Marion Convention & Visitors Bureau 1713 Mount Gilead Road, Marion, OH | 740-389-9770 | www.visitmarionohio.com

Where to Stay in Marion

All of the hotels in Marion are located along U.S. Highway 23 – practically an interstate highway through northern Ohio.

The best place to stay is Holiday Inn Express. With an indoor swimming pool and free breakfast, it will be a great place to recharge overnight. Choose from rooms with one or two beds or go with one of their suites that includes a single bed and a sleeper sofa.

Country Inn & Suites is a more affordable option without sacrificing comfort or amenities. The indoor swimming pool and comfortable rooms provide all you need for an overnight stay. Choose from rooms with one or two beds or the one-bedroom suite that also includes a sleeper sofa.

Mansfield, OH

Founded in 1808, Mansfield has strived to maintain their midwestern, small town charm – and succeeded wonderfully. The first place everyone should visit is the Ohio State Reformatory. Built in 1886 as a reformatory for young offenders, the epic castle-like structure never served as a prison – but it played one on TV. The historic structure was abandoned in 1990, and shortly after that was the filming location for the Shawshank Redemption. It’s the one attraction everyone needs to visit in the Buckeye State!

Heading downtown, begin a day exploring Mansfield at the Richland Carousel Park on Main Street. The historic indoor carousel is fun for all ages and a great way to relax downtown. Meander along one block of Main Street and three blocks of West 4th Street to find boutique retail shops, local restaurants, coffee shops, and beautiful architecture.

The Phoenix Brewing Company is a great place to get a drink before finding something local to eat. City Grill & Bar is a casual place to grab loaded tater tots, amazing burgers, or a basket of wings. Don’t leave town before visiting Coney Island Diner and trying one of their epic hot dogs.

Where to Stay in Mansfield

The Holiday Inn is the only hotel in downtown Mansfield – easily within walking distance of shopping and dining. The comfortable hotel includes an indoor swimming pool and an on-site bar.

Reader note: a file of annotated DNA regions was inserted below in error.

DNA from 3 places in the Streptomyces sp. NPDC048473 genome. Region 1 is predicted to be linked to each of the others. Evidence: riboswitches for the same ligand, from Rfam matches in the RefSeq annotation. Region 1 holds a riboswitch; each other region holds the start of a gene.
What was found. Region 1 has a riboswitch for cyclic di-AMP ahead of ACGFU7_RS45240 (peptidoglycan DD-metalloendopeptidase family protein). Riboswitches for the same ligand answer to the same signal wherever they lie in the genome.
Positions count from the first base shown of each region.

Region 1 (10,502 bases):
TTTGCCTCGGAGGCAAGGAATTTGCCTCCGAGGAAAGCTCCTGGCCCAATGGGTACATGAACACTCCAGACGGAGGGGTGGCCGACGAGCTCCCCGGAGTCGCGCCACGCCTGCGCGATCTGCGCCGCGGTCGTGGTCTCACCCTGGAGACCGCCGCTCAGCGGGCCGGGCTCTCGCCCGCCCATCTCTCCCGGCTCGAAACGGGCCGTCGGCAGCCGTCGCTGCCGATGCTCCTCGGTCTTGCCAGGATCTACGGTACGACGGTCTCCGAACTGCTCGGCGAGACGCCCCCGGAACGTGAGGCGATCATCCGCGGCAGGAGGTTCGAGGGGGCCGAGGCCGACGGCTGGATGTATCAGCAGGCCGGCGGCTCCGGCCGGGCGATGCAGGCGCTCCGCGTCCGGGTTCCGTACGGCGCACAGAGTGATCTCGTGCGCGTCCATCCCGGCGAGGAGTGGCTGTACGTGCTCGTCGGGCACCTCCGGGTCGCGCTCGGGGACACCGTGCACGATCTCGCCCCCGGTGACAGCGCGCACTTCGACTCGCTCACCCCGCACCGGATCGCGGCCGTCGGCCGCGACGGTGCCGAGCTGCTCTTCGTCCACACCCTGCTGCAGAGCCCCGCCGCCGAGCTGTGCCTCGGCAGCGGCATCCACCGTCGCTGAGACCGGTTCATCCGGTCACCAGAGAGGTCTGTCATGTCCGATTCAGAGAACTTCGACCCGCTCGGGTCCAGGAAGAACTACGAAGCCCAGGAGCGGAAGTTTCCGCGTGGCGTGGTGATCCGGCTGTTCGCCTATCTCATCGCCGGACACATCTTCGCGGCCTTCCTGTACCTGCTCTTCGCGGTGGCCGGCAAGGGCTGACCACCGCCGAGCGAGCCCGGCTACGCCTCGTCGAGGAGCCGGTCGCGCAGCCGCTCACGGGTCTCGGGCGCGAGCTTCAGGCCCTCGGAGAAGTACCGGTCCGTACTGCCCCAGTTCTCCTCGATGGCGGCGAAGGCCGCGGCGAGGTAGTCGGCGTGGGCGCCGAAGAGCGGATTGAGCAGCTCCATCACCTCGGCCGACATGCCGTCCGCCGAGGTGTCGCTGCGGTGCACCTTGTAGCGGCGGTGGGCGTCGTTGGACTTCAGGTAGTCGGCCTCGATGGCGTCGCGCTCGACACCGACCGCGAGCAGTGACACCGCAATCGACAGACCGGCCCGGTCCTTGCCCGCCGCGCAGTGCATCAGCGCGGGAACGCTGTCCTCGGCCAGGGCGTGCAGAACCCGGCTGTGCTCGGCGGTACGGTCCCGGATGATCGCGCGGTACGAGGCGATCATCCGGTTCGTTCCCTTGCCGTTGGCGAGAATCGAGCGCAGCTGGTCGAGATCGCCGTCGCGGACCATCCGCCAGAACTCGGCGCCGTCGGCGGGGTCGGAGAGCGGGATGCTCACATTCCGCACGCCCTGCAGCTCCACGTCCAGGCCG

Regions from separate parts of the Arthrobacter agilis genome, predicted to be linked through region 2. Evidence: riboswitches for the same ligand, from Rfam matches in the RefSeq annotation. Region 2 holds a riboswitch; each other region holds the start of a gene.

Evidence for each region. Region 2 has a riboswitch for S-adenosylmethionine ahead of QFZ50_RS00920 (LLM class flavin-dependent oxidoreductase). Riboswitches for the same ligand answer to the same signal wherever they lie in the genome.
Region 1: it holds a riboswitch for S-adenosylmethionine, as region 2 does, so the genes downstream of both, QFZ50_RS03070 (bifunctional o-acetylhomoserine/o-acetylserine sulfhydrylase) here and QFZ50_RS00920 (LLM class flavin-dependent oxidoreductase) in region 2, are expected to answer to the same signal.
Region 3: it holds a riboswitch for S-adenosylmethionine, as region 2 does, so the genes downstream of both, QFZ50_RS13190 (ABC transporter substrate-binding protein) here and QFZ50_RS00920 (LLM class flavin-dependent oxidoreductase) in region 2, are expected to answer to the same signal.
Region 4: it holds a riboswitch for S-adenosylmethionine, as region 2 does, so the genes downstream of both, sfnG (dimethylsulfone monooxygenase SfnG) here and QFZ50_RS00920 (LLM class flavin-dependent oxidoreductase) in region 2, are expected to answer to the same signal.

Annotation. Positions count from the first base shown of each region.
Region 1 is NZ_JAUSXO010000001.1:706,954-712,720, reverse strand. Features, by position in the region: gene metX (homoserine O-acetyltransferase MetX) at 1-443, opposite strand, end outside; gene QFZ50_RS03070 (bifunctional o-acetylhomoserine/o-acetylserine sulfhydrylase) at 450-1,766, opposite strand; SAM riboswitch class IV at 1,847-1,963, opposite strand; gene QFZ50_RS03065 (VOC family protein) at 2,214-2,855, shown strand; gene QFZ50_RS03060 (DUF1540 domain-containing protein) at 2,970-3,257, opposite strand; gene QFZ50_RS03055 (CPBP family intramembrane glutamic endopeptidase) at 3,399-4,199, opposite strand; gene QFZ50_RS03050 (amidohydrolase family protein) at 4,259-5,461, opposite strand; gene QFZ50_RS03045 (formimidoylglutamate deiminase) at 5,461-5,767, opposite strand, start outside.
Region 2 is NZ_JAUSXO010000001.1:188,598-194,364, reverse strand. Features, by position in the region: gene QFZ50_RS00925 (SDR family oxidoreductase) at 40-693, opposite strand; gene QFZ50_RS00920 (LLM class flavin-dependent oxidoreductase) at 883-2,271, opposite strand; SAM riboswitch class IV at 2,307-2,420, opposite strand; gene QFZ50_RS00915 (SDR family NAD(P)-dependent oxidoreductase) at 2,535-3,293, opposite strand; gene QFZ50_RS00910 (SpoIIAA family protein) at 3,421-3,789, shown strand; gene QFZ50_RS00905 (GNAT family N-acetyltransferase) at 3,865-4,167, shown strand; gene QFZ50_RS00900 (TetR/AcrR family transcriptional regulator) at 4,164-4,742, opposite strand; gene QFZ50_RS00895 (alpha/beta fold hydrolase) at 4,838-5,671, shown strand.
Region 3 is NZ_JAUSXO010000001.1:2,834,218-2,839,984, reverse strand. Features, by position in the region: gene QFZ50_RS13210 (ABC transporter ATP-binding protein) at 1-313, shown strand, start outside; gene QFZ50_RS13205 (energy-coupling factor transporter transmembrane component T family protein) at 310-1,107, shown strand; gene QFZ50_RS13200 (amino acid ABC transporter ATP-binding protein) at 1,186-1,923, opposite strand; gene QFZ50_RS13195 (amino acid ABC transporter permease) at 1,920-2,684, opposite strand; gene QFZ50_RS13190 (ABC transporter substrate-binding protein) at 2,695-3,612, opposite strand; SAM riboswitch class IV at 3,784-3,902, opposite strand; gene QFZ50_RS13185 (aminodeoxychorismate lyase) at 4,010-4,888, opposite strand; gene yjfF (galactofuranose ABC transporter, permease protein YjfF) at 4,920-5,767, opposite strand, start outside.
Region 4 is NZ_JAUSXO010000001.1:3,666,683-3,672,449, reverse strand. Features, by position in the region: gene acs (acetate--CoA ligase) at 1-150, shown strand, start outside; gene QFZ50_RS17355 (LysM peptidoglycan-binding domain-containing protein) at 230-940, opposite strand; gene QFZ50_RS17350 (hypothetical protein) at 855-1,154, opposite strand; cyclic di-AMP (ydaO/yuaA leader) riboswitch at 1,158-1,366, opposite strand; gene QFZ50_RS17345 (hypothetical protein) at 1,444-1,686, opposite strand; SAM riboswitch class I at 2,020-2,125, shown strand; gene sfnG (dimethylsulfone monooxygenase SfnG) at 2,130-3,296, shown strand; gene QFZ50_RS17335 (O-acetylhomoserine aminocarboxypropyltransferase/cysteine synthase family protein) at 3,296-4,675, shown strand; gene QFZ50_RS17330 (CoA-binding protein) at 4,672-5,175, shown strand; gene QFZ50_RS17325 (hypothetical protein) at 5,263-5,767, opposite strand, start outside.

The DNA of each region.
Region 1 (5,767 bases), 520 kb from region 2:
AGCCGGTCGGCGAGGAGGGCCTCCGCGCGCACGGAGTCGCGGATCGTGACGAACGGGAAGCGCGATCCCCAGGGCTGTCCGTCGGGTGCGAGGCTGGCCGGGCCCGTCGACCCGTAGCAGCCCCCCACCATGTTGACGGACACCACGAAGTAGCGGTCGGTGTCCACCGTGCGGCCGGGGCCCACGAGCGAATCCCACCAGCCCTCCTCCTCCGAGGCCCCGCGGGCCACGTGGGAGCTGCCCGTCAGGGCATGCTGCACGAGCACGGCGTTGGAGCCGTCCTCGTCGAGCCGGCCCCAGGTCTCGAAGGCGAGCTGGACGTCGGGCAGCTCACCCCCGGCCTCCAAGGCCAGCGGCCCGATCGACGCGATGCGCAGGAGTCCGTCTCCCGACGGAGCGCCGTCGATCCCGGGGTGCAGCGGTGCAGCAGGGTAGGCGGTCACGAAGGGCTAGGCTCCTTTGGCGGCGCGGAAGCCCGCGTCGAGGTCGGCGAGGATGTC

La Quinta is located about twenty minutes from downtown Mansfield at Interstate 71. The location is close to chain restaurants and a Walmart for those road trip snacks. Choose from rooms with one or two beds or an Executive Suite with a bed and a sleeper sofa.

No. 6

McKinley Presidential Library & Museum

The McKinley Presidential Library & Museum is one of the most unusual presidential sites. The site is owned and operated by the Stark County Historic Society. Founded in 1946, the society’s first goal was to construct a presidential library – it was completed in 1963.

READ MORE: 7 Fun and Educational Things to Do at the William McKinley Presidential Library & Museum in Canton, OH

During design and construction, the historical society chose to offer more than just a presidential library and museum. McKinley was a fan of science – he was president during a time of great scientific advances – so the society chose to include a science museum and planetarium at the site. Along with a museum about the county’s history and a fascinating walk through a recreated street of historic buildings, the presidential site offers plenty for visitors to do.

800 McKinley Monument Dr. NW, Canton, OH | 330-455-7043 | https://mckinleymuseum.org

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No. 7

William McKinley National Memorial

On September 19, 1901 – just five days after he was assassinated by an anarchist – McKinley was laid to rest at West Lawn Cemetery in Canton, Ohio. Almost immediately after the services, close friends of his began planning for a grand memorial to house his body.